The effects of the crisis around defective airbag inflators from Takata continue to linger for Ford, which issued two recalls for more than 153,000 model-year 2004-14 vehicles after discovering that obsolete Takata airbag modules were not purged from service stock. Those modules, in turn, may have been installed in collision and theft repairs. The action is unrelated to a January ruling in which the National Highway Traffic Safety Administration said the automaker must recall 2.7 million vehicles for driver-side Takata inflators.
Related: Ford to Recall 2.7 Million Vehicles for Takata Airbag Inflators: What Owners Need to Know
In short, former auto supplier Takata Corp. is responsible for the largest automotive recall in U.S. history, accounting for at least 67 million inflator recalls in tens of millions of vehicles. Takata’s faulty inflators can degrade after long-term humidity exposure and inflate with too much force during an airbag deployment, sending metal fragments into the vehicle’s cabin. Authorities have linked the crisis to at least 18 U.S. deaths and hundreds of injuries.
Following its own investigation and tracing, Ford said it could not account for some of the obsolete Takata service parts, which weren’t purged from service stock after the parts for the permanent service fix became available. This means faulty inflator modules may have been installed on vehicles as part of collision or theft repairs. However, Ford said it is not aware of any reports of accident or injury related to this issue.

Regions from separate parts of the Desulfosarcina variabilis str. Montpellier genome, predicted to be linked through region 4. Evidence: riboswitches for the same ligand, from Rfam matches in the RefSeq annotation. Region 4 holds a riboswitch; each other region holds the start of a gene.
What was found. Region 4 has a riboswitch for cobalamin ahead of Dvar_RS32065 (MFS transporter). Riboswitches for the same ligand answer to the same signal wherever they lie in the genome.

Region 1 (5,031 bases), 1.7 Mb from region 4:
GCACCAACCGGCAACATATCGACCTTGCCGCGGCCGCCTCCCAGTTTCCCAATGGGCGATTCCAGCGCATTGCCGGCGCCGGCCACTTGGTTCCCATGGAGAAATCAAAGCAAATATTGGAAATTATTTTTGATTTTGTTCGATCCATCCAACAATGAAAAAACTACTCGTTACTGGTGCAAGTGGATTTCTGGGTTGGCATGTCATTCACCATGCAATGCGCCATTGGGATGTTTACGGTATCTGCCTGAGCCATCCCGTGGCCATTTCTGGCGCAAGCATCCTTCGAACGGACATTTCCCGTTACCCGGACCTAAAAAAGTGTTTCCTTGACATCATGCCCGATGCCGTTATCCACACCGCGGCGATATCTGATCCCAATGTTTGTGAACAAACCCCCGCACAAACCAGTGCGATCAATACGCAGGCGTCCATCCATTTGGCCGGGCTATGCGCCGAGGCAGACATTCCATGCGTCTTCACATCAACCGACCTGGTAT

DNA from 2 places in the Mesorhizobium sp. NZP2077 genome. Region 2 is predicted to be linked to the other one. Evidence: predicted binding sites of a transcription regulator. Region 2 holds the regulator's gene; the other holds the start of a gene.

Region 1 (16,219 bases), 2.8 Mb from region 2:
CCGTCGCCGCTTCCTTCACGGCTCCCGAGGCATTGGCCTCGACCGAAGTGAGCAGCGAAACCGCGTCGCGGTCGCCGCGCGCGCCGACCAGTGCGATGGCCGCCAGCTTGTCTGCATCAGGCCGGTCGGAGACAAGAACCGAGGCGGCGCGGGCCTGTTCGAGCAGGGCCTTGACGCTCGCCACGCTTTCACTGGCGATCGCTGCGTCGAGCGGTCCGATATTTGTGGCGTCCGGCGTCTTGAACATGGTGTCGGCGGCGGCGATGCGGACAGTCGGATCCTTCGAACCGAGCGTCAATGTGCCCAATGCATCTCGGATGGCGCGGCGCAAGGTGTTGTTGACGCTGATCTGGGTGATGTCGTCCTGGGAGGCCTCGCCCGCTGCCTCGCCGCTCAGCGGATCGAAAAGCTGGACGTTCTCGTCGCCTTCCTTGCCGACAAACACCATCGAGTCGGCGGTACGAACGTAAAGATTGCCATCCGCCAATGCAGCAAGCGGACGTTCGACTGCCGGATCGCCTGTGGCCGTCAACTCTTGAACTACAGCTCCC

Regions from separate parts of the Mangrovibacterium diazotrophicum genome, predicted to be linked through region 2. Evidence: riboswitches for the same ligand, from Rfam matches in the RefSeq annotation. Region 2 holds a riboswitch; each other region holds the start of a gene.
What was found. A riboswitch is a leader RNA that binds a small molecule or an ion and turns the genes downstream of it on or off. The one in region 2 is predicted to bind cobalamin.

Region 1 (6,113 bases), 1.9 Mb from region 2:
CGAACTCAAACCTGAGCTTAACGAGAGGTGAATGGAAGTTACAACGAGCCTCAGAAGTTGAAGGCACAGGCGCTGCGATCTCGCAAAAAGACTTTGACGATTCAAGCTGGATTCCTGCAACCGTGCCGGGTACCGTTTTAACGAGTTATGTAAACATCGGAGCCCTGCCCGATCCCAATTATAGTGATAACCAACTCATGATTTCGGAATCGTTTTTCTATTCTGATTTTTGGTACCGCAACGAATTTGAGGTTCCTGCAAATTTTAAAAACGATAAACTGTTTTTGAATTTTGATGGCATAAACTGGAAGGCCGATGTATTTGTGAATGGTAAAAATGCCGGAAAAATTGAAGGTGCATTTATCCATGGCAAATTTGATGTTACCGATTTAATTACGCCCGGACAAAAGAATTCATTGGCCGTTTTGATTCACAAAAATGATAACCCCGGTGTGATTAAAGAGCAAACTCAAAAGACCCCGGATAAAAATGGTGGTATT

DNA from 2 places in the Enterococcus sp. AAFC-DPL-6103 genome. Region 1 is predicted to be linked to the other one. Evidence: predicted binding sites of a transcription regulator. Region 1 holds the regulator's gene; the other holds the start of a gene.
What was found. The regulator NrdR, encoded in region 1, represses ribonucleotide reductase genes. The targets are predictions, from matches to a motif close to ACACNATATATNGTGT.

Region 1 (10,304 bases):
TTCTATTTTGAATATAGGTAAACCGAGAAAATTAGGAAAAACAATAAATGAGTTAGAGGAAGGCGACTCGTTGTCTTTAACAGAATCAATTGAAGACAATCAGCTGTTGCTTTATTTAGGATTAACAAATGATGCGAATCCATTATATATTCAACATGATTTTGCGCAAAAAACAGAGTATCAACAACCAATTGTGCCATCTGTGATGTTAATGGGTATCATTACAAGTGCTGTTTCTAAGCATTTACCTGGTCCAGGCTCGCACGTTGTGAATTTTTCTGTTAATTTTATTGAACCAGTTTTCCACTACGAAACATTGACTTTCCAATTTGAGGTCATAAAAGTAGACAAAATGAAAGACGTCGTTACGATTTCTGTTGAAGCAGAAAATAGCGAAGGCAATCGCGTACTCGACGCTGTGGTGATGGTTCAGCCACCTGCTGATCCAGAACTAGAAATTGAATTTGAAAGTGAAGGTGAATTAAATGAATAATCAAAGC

Which Vehicles Are Affected?
All three contemporaneous Ford brands were affected (Ford stopped producing Mercury vehicles in 2010), but they’re part of two distinct groups.
In the first group, roughly 1,100 vehicles with collision repairs may now have an obsolete Takata inflator. This includes:
- 2004-11 Ford Ranger
- 2005-14 Ford Mustang
- 2006 Ford GT
- 2007-10 Ford Edge
- 2008-12 Ford Fusion
- 2010-12 Lincoln MKZ
- 2007-10 Lincoln MKX
- 2009-11 Mercury Milan
In the second group are 45 missing single-stage inflators. Ford said it’s possible these obsolete Takata service parts were installed for repairs after collision damage or theft.
- 2004-06 Ford Ranger
The affected Rangers had the Takata permanent repair performed before the service parts were purged. At NHTSA’s request, Ford is issuing a safety recall for all 153,107 of these pickup trucks.
Which Airbags Are in Question?
Both driver-side and passenger-side frontal airbag inflator modules are part of the recall.
What Happens Next?
For the first group, dealers will inspect the driver or passenger airbag inflator or module and replace, if necessary. For the second, Ranger-exclusive group, Ford will notify owners that they can visit their dealer for an inspection and, if necessary, an airbag inflator replacement.
Customer notifications for each recall will begin the week of March 8.
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